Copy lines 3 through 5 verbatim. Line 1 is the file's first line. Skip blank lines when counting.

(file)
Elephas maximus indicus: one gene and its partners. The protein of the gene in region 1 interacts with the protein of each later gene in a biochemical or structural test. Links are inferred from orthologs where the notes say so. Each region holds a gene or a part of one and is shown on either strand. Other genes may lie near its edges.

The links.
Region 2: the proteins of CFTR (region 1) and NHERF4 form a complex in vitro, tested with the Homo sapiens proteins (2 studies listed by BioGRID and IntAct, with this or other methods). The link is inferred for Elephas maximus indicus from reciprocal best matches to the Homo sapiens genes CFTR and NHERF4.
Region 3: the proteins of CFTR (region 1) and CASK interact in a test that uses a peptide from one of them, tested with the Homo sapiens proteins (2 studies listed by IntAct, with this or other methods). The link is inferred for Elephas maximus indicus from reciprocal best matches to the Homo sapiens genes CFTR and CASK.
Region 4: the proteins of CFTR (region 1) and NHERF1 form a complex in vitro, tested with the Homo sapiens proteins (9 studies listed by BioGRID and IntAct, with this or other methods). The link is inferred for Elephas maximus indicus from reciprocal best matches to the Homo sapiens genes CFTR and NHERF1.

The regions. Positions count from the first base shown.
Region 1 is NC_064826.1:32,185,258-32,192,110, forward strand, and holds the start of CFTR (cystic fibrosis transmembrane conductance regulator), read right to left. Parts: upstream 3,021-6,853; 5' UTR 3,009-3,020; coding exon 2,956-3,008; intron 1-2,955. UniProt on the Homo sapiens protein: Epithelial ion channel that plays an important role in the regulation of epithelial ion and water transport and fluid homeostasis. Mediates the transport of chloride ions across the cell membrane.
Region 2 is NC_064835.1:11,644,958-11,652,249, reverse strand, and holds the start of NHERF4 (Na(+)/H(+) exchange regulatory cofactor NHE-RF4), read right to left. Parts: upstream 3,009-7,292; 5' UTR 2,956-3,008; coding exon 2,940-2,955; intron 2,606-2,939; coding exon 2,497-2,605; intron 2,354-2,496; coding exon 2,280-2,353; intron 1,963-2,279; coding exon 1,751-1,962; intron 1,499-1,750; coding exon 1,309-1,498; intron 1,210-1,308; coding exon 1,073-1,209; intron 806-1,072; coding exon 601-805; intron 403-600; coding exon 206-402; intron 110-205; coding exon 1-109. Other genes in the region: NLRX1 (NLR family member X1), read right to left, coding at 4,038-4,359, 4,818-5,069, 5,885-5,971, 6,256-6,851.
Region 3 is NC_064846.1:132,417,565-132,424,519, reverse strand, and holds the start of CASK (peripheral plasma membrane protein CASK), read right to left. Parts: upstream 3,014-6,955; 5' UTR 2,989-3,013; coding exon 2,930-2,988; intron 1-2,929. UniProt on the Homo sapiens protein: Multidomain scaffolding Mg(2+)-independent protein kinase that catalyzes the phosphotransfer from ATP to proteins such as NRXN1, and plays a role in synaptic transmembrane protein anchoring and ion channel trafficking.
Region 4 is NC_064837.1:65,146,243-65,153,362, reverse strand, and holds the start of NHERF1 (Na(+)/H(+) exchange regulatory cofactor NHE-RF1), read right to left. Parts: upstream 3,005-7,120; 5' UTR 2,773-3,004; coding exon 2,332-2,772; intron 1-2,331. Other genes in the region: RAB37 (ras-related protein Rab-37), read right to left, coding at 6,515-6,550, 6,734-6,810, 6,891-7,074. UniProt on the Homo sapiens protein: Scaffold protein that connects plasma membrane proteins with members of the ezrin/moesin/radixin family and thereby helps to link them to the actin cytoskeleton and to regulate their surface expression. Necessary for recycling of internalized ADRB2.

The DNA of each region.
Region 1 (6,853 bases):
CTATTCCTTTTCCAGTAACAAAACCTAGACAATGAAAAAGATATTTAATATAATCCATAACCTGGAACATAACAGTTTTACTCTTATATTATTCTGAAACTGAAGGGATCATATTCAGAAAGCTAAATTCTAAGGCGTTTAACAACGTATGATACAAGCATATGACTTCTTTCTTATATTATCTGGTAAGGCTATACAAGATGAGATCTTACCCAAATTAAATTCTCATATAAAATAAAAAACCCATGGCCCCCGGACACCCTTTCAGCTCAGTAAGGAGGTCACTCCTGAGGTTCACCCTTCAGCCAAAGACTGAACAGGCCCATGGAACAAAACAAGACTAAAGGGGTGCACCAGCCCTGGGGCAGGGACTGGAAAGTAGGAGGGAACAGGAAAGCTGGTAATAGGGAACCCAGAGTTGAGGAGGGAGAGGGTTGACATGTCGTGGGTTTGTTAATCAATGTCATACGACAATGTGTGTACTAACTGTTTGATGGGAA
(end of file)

Region 2: the proteins of CFTR (region 1) and NHERF4 form a complex in vitro, tested with the Homo sapiens proteins (2 studies listed by BioGRID and IntAct, with this or other methods). The link is inferred for Elephas maximus indicus from reciprocal best matches to the Homo sapiens genes CFTR and NHERF4.
Region 3: the proteins of CFTR (region 1) and CASK interact in a test that uses a peptide from one of them, tested with the Homo sapiens proteins (2 studies listed by IntAct, with this or other methods). The link is inferred for Elephas maximus indicus from reciprocal best matches to the Homo sapiens genes CFTR and CASK.
Region 4: the proteins of CFTR (region 1) and NHERF1 form a complex in vitro, tested with the Homo sapiens proteins (9 studies listed by BioGRID and IntAct, with this or other methods). The link is inferred for Elephas maximus indicus from reciprocal best matches to the Homo sapiens genes CFTR and NHERF1.